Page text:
> Is this the canary in the coal mine as far as the health of the industry
    > is
    > concerned? Has it been a long time in coming? Were there avoidable or
    > unavoidable factors leading to its demise? Is everyone so enthralled with
    > passing along rumors about the PS3 that no one is interested in real,
    > significant news when it happens?


    This isn't significant. E3 is a relic. Why are you crazed?
  13. Android Guest

    "Fred Liken" <nothanks@toocoolforschool.com> wrote in message
    news:44d24689$0$60361$bb4e3ad8@newscene.com...
    > "Android" <androvich@NOSPAMcomcast.net> wrote in message
    > news:XtednTxWpo93rk3ZnZ2dnUVZ_tidnZ2d@comcast.com...
    >
    > > Is this the canary in the coal mine as far as the health of the industry
    > > is
    > > concerned? Has it been a long time in coming? Were there avoidable or
    > > unavoidable factors leading to its demise? Is everyone so enthralled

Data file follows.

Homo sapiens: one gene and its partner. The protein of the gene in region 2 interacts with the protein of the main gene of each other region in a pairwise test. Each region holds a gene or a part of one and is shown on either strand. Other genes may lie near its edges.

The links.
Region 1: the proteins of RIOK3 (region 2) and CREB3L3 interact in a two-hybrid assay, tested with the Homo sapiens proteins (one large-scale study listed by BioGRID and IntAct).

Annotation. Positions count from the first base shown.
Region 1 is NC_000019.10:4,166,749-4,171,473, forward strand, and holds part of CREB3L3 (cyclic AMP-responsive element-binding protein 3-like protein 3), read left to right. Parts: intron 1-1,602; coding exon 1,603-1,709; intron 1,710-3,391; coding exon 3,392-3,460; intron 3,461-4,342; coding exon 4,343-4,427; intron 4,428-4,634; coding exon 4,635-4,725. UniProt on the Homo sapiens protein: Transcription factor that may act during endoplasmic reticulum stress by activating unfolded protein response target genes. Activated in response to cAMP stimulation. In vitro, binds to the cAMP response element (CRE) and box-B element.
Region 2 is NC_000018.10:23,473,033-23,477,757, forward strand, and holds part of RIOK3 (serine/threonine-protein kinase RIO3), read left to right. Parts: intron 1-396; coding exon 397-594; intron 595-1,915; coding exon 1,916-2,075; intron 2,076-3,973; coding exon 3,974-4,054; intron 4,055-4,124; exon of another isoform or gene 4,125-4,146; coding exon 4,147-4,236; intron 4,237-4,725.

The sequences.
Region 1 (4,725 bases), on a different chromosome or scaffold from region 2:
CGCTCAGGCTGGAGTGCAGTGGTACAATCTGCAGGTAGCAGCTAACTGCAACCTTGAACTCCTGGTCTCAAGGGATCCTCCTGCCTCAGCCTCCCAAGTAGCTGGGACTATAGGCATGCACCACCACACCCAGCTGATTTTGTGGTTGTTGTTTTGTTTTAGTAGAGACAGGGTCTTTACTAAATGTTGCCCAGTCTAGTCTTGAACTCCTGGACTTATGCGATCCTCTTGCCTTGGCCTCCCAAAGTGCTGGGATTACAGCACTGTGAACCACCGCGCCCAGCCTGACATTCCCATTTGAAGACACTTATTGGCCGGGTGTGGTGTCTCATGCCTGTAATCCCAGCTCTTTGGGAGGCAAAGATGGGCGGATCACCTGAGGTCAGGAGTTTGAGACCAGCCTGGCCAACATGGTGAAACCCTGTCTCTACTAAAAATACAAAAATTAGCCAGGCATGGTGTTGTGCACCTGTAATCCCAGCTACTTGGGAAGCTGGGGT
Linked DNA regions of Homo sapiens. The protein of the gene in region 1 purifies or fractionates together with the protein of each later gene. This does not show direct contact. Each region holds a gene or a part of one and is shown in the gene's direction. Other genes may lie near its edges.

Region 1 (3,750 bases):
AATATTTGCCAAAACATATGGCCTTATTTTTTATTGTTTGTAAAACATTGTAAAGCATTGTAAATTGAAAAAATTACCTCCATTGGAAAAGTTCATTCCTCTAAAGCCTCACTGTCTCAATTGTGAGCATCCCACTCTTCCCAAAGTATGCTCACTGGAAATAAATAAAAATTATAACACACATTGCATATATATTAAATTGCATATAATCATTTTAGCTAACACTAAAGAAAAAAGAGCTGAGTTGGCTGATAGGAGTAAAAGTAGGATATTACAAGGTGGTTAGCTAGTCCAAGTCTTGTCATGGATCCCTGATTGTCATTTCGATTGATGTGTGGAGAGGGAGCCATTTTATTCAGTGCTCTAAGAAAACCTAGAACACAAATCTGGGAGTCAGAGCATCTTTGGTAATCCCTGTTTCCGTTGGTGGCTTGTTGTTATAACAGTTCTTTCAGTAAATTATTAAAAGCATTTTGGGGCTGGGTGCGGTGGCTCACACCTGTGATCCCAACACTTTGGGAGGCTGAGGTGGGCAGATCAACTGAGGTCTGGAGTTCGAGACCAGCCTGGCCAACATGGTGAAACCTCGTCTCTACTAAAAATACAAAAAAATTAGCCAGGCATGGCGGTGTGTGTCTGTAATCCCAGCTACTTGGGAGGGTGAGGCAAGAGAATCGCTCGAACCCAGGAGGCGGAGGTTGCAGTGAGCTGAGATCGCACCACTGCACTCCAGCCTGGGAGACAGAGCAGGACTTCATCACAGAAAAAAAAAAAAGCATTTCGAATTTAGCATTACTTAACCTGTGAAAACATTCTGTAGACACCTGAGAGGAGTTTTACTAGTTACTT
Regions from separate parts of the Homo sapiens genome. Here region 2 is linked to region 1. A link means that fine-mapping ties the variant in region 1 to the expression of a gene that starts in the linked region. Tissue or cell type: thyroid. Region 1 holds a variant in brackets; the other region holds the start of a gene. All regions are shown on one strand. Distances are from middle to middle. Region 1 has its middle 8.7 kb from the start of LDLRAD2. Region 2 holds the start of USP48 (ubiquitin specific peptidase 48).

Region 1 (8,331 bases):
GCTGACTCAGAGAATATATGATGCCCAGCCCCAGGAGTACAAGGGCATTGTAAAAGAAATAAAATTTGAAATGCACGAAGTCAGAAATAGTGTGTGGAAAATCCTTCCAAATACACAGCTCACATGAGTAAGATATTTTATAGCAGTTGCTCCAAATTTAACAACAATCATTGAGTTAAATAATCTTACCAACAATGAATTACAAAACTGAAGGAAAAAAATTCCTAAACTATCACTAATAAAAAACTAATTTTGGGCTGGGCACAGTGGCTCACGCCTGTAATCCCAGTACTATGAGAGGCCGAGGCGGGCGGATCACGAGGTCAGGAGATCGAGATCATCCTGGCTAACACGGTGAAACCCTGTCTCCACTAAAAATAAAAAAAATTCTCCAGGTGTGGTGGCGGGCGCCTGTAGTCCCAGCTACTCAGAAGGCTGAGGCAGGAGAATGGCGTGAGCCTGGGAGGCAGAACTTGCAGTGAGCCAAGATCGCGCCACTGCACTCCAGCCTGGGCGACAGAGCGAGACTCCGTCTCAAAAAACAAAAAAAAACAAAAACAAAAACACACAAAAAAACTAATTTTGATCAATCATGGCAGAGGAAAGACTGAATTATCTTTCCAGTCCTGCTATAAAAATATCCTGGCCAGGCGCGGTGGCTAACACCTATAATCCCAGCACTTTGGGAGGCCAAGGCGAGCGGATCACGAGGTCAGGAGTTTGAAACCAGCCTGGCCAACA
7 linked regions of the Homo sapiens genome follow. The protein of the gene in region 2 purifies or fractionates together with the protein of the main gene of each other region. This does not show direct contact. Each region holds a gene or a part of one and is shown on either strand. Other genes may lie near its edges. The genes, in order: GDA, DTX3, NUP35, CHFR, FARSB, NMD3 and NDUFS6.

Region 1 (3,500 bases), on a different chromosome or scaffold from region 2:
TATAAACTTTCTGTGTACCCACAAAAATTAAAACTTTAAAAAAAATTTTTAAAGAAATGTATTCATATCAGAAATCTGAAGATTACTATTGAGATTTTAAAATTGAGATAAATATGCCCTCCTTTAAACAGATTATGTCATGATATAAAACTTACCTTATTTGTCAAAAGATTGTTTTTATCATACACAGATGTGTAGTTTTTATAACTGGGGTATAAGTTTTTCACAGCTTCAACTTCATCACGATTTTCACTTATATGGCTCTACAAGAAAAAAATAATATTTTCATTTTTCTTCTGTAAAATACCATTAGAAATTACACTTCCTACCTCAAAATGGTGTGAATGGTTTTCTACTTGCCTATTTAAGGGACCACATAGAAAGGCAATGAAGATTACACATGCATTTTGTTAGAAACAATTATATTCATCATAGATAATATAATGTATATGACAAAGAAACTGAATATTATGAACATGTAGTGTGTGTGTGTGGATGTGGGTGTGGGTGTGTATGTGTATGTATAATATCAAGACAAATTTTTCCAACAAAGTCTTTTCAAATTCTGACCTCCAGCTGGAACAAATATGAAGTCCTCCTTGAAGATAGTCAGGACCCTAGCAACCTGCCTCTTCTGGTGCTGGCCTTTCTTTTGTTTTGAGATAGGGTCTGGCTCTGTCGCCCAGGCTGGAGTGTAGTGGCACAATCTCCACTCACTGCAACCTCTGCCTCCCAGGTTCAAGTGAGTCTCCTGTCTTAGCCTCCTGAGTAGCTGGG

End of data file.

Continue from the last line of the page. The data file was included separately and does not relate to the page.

with
    > > passing along rumors about the PS3 that no one is interested in real,
    > > significant news when it happens?

    >
    > This isn't significant. E3 is a relic. Why are you crazed?


    I'm not crazed. I just don't understand why these newsgroups are full of
    rumors about the PS3 and yet, when some "real" news happens, no one has
    anything to say about it. Whether you like it or not, E3 is/was a big part
    of the videogame industry for the past ~12 years, and its demise is
    newsworthy...or at least more newsworthy than "Another reason the PS3 with
    bomb!!!!!!!!!!!!!!!!!" posts.
  14. Zackman Guest

    TheGame <n0n0n0n0n0@excite.com> spake thusly:

    > Yeah I understand. It just get annoying sometimes. For example, I was
    > listening to the gaming steve podcast post E3. He was basically crying
    > about how tired he was after E3. I am thinking "sounds like someone
    > who needs a little excercise..."